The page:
This week’s science project is pretty simple and straightforward, but it’s another good illustration of how heat affects molecular movement. It’s based on this NASA demonstration.
To do the demonstration with your own students, you’ll need three basins, an empty plastic water bottle, an empty glass soda bottle, and two balloons.
Put a quart of ice water in the first basin, a quart of room-temperature water in the second basin, and a quart of hot water in the third basin. (I used my coffeemaker to heat the water for the third basin, but you could just as easily use a microwave. You want it hot but not boiling.) I let the kids get the ice water and room-temperature water for me, but I handled the hot water myself to make sure nobody got scalded.
Ask two students to prepare the bottles by stretching balloons over the mouths. Once the bottles are ready, ask the class to predict what will happen when you place each bottle in each basin.
Have a student start the experiment by holding the glass bottle in the cold water for a minute or two. Repeat the process with the room-temperature water and the hot water. Observe what happens each time, and let the students discuss their theories about what is happening and why. Do the same experiment with the plastic bottle, and discuss the results and the students’ theories.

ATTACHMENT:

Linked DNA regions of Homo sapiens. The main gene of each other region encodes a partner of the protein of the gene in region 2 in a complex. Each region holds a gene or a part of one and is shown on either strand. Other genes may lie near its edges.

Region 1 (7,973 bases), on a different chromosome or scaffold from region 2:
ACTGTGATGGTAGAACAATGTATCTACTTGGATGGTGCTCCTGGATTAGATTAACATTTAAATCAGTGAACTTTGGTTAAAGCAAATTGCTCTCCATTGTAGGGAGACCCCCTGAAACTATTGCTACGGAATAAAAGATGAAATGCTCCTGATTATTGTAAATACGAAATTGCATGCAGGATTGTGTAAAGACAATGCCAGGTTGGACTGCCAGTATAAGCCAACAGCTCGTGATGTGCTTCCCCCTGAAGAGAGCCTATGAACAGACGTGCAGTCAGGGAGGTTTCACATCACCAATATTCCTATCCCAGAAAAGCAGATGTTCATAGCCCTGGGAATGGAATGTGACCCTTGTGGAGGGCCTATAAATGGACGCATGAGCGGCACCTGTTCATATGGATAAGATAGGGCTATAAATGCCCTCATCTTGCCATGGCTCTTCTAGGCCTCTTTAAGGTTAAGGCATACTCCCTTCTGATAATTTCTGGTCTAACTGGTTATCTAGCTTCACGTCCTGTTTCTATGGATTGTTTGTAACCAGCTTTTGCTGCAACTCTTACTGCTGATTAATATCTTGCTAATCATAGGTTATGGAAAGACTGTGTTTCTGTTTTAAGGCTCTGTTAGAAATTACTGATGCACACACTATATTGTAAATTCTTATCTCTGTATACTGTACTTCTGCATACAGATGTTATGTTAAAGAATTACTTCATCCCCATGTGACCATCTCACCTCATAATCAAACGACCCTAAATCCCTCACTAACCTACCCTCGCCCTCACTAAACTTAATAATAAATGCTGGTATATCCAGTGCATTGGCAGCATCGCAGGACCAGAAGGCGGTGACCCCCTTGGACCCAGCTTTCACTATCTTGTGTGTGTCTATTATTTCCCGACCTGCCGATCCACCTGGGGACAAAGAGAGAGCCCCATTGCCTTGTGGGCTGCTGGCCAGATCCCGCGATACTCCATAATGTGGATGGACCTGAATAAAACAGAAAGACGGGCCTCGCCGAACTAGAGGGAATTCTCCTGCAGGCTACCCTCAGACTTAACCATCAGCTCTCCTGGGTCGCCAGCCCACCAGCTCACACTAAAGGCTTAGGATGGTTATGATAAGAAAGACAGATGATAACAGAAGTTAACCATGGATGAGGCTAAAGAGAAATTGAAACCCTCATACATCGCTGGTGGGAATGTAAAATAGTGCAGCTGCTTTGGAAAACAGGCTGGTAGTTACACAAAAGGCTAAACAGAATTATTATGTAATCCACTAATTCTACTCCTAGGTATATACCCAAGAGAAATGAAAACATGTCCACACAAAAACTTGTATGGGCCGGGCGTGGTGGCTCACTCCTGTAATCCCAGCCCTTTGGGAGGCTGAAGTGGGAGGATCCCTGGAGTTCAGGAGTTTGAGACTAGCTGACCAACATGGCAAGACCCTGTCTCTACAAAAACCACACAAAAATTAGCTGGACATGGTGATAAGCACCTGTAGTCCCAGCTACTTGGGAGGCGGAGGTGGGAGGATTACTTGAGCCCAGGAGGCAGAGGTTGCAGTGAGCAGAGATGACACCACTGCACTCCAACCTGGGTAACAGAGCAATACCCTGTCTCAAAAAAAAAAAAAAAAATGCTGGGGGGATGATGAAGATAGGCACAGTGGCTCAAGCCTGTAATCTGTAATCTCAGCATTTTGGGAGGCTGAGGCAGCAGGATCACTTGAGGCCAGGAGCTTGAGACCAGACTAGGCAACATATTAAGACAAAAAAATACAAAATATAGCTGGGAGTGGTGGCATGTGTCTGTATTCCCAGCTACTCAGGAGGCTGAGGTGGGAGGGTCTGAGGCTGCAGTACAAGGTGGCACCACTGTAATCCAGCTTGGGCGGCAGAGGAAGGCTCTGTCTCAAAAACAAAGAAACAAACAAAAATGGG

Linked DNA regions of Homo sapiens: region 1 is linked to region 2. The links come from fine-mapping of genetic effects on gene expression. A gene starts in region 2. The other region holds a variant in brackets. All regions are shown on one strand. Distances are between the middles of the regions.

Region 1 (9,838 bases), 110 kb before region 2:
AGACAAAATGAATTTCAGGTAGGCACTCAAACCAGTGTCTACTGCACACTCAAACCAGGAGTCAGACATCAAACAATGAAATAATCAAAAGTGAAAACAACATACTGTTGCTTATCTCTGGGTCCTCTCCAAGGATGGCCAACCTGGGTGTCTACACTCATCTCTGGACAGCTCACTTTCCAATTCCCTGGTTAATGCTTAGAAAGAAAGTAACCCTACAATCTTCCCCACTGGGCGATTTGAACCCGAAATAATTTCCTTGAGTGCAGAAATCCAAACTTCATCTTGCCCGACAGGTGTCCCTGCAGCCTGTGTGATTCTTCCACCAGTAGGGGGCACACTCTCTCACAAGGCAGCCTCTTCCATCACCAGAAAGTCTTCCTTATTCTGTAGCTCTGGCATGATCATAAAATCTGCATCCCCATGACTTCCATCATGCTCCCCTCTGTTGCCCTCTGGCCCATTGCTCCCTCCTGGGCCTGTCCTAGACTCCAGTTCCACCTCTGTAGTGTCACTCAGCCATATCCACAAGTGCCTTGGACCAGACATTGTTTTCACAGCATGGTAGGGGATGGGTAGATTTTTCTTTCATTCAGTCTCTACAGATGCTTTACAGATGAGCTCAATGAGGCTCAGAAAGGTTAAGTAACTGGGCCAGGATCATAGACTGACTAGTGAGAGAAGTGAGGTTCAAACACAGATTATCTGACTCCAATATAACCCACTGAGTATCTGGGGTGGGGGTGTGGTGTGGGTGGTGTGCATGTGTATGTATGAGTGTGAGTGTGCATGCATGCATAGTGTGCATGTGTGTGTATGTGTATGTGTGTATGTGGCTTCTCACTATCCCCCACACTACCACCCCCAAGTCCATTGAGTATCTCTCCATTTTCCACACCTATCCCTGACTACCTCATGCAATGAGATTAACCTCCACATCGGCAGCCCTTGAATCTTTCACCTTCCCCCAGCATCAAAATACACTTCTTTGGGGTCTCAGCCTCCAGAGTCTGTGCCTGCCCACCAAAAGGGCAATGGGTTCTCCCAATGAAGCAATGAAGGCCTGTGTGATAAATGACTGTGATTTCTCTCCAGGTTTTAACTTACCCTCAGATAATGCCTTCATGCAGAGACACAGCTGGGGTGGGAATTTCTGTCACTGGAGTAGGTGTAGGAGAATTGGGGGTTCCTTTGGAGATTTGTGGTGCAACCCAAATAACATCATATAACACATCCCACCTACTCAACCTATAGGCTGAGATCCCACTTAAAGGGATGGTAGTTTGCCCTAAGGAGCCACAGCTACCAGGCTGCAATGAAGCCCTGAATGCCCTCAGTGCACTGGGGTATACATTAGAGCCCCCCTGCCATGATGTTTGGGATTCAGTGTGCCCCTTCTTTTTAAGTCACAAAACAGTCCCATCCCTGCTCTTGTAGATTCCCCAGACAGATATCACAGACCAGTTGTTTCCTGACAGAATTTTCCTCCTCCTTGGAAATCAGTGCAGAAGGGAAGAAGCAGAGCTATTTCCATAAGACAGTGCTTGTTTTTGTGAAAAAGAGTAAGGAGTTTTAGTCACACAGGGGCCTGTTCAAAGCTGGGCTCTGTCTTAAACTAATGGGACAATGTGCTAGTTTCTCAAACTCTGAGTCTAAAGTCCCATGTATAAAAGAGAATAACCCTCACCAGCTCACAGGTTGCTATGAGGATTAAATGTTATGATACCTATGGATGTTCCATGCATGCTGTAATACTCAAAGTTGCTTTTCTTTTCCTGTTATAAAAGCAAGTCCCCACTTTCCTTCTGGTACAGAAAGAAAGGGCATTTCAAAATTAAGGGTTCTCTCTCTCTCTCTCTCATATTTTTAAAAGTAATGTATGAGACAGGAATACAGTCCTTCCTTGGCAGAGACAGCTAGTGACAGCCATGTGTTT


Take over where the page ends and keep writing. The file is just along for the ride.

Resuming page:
The balloons will do nothing in the cold and room-temperature water, but they should begin to inflate in the hot water. This is because air molecules move faster and spread apart, causing the air to expand, when it is heated. Warmed by the water, the air will expand into the balloon, inflating it. (This is basically how hot-air balloons work — the heated air expands into the balloon, which rises because the hot air is less dense than the cooler air around it.)
The balloon stretched over the plastic bottle will inflate more quickly than the balloon stretched over the glass bottle. My kids correctly surmised that this is because the glass is much thicker than the plastic and thus insulates the air better and slows down the transfer of heat from the water outside the bottle to the air inside it.
Like most hands-on science projects, this one is great for your tactile and visual learners.